The Magic of One Good Idea

I came across this story on the internet, and it is a wonderful example of how one single good idea can have an immense impact for a business.  If you are still thinking ‘inside the box’, this story will inspire you to climb out! 

One of the successful businessmen I sought out at church for advice in starting my own business – is a 90 year-old gentleman named Floyd. Some 20 years ago, he and his nephew, Tom started a small manufacturing company here in town that makes kitchen blenders.

To test their blender’s durability – Tom would often ram a broom handle into the glass container – to see if it would “blend”. This little quirk of his would become significant later.

For 15 years or so, they had moderate success locally selling their blenders. Then, 5 years ago – along came an internet phenomenon, called “YouTube”. The marketing department suggested Tom & Floyd make their own commercials for YouTube.

Someone decided the image of Tom “blending” a broom handle might be catchy – so in a small room at the factory, they filmed Tom and his broom. They had him blend other objects – like a Chuck Norris action figure, a gun, a live video camera, an iPod . . . Their commercials went “viral”. Do a YouTube search for “Will It Blend?” and be prepared to laugh out loud.

Their YouTube commercials get tens of millions of views EACH. Last year, their little company, Blendtec did more than $50 million dollars in business. Tom & Floyd are recognized all over the world and have appeared on TV shows from Good Morning America to The Tonight Show.

It all starts with one good idea.   What’s yours?

Do Your Best

I was preparing for two very important presentations this week.  Each one could lead to a great business opportunity for our Free Enterprise Warriors team.  I was anxious about them.  In my life, as an aspiring person, I have often had a bad case of “preparation anxiety.”  I want so badly to do well that I stress out.  Often this causes “preparation paralysis” or worse yet “preparation procrastination.”  I don’t like the feelings of fear, so I just try to ignore them and distract myself doing something else.  It doesn’t work.  I end up not enjoying the avoidance activity, even if I normally would, because my subconscious knows and keep reminding me that I should be doing something to get ready.

I have often taught people to “let fear be your compass.”  Meaning: if you have a fear about doing something it means you care about the outcome; therefore, it is a sign that you should do it.  If you didn’t care you wouldn’t have the fear.  So, doing what you fear is the right thing. But, how do you not let that fear overwhelm you, cause you distress and interfere with your preparations.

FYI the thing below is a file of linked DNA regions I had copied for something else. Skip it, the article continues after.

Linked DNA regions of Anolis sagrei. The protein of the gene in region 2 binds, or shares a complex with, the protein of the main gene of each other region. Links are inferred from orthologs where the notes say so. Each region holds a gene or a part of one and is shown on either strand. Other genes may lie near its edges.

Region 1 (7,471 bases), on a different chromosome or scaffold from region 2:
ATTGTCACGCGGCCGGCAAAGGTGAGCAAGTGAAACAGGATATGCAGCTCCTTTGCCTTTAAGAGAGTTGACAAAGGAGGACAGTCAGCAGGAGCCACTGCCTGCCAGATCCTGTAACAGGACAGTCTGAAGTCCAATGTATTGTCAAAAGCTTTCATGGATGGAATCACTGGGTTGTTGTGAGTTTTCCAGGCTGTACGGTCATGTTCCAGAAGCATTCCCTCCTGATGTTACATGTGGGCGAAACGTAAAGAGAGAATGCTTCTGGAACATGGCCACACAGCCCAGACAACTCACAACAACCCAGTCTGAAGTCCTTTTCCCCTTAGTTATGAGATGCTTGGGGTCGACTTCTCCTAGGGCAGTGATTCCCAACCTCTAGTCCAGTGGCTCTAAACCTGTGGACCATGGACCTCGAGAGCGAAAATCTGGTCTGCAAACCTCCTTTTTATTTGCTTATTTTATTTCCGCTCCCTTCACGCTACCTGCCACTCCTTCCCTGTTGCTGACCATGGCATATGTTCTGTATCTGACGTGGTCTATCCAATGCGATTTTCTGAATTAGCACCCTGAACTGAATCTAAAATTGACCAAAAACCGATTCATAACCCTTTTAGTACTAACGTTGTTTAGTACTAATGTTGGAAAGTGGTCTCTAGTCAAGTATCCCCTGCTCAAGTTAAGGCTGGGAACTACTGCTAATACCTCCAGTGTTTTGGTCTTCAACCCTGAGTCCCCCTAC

People say, “don’t worry, just do your best – if you do your best, then that’s all you can ask of yourself.”  That sounds like good advice.  But, then I’m worried about doing my best.  What does that mean?  How would I know?  Can’t I always find some way in which I might have done better?  What if I don’t really do my best – what if someone else points out what I should have done better?  Isn’t “doing your best” just another form of mental pressure?

Yes, in my experience it is.  So, I have learned not to do it.  It took me a long time to come to a very simple self-awareness: I am always doing my best.  That’s just what I do.  Actually, that’s what we all do.  If we want to sincerely have things work out, we try to do whatever we can to have it work out.  We simply do our best.  That’s how we are motivated, that’s how we are built.

How well we do is determined, not by driving ourselves with critical or fear-based self talk, but, by preparation for the task.  Then, we just act, we just do.  We give it a try.  Sometimes it works out as we intended, sometimes it doesn’t – in which case we now have a great learning experience.

I’ve learned to not be attached to the outcome, but to enjoy the preparation.  I know I want to do well, but the only difference I can make in what I do, is how I prepare.  Steven Pressfield says “Do the Work” – in fact that’s the title of his latest book.  And, I loved it.  He says that if we are artists or entrepreneurs, the most important thing we have to do is the work – the preparation, the practice, the study, the rehearsal, the building of the skills.  Then we just create, we do, we act, we show up, we ship.

For me now, having pretty much left “anticipation anxiety” and “fear of failure” behind, I simply enjoy the game.  And, I get ready to play the game – I just prepare.  I remember that the definition of worry is “stewing without doing.” I have actually returned to my childhood Mad Magazine anti-hero Alfred E. Newman who always said: “What, me worry?”  Now, I just ignore the fear, detach from the outcome and do the work.